One in Four Cancer Patients May Lack Adequate Immunity Against Measles and Mumps
Complete the form below to unlock access to ALL audio articles.
Researchers at Fred Hutchinson Cancer Research Center published findings in the journal JAMA Network Open indicating that many cancer patients lack sufficient immune protection against the measles and mumps viruses. The highest risk groups within the study were young adults and bone marrow transplant recipients, providing information to clinicians that wasn’t readily available before and will be useful in preventing future infection in cancer patients.
“Our findings really emphasize the need to increase immunity at the community level, particularly among health care workers or caregivers who have frequent contact with cancer patients, in order to protect this vulnerable population,” said Elizabeth Krantz, biostatistician at Fred Hutch and co-senior author of the study.
Krantz and the study team analyzed antibody results from 959 patients at the Seattle Cancer Care Alliance and found that 25% of study participants didn’t have adequate protective antibodies against measles virus and 38% didn’t have adequate antibodies against mumps virus. In addition, the study also found that levels of antibodies against those viruses varied significantly by age, cancer type and treatments.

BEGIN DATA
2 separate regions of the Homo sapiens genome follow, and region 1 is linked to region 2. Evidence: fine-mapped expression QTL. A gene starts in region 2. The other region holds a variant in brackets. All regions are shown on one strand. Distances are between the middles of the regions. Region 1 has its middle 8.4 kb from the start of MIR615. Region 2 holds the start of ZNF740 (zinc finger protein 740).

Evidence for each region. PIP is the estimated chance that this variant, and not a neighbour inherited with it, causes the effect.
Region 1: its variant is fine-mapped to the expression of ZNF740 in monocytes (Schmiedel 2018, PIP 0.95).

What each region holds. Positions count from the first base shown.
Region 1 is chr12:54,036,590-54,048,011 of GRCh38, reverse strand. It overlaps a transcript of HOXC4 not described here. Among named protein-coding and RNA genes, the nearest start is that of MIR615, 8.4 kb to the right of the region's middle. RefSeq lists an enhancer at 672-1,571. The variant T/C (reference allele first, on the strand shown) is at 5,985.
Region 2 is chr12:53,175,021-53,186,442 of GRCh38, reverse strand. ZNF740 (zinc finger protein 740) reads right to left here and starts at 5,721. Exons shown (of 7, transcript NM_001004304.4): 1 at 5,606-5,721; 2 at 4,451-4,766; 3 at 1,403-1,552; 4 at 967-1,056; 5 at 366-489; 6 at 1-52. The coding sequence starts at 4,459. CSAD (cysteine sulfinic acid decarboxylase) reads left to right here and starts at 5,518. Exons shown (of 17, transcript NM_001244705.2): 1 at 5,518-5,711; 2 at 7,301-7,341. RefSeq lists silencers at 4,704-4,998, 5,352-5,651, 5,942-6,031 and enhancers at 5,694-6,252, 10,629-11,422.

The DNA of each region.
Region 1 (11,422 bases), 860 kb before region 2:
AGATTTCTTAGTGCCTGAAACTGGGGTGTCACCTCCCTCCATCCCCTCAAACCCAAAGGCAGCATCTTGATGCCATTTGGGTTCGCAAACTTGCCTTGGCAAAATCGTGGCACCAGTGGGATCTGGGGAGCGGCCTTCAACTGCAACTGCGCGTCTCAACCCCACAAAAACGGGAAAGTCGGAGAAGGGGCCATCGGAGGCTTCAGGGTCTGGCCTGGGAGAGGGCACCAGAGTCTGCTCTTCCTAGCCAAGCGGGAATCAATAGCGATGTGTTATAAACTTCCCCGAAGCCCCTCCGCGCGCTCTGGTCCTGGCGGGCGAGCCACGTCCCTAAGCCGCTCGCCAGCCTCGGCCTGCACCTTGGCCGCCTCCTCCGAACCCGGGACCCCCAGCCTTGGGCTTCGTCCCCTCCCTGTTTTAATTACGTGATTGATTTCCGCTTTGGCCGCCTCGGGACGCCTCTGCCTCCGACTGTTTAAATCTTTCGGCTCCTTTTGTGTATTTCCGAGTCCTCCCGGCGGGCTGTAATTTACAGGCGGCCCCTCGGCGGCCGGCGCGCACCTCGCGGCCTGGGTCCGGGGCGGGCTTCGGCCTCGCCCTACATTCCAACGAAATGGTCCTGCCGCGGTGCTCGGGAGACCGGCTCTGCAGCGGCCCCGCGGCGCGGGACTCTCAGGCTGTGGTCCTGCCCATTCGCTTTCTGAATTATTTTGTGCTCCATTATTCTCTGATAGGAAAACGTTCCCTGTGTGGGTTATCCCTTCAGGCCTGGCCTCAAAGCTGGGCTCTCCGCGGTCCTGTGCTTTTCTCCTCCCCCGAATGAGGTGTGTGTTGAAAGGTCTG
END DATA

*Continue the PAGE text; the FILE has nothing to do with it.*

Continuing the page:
Although childhood immunizations have been responsible for limiting outbreaks of measles and mumps, COVID-19 is slowing progress of that public health achievement. Compared to SARS-CoV-2, measles is far more contagious, and should an outbreak occur it would pose a serious threat to cancer patients. In recent years, childhood vaccination rates for measles, mumps and rubella have been dipping in parts of the country, even as new treatments are helping many cancer patients survive.
“People have stopped going to doctor’s appointments, and we’ve stopped sending people out into the field to vaccinate children. My worry is that measles outbreaks are going to happen throughout the world because we have not addressed this, or put resources into it,” pointed out Dr. Steve Pergam, infectious disease specialist at Fred Hutch, medical director of infection prevention at SCCA and study co-senior author. “Mumps and measles outbreaks are potentially something that will be in our future if we don’t catch up with vaccines.”
Drilling down deeper into the data, the study team found nuances that will give clinicians perspective on the findings. They hypothesized that the lower rates of antibody protection among young people in the study could have been driven by the kinds of cancers young people are more likely to have, such as hematologic malignancies.
“Because solid tumor cancers are more prevalent in older people, the younger patients in the study were more likely to have hematologic malignancies,” noted Krantz. “A careful analysis of the data suggested that both age and type of cancer are likely important factors in measles and mumps immunity.”
Reference: Marquis SR, Logue JK, Chu HY, et al. Seroprevalence of measles and mumps antibodies among individuals with cancer. JAMA Netw Open. 2021;4(7):e2118508. doi: 10.1001/jamanetworkopen.2021.18508
This article has been republished from the following materials. Note: material may have been edited for length and content. For further information, please contact the cited source.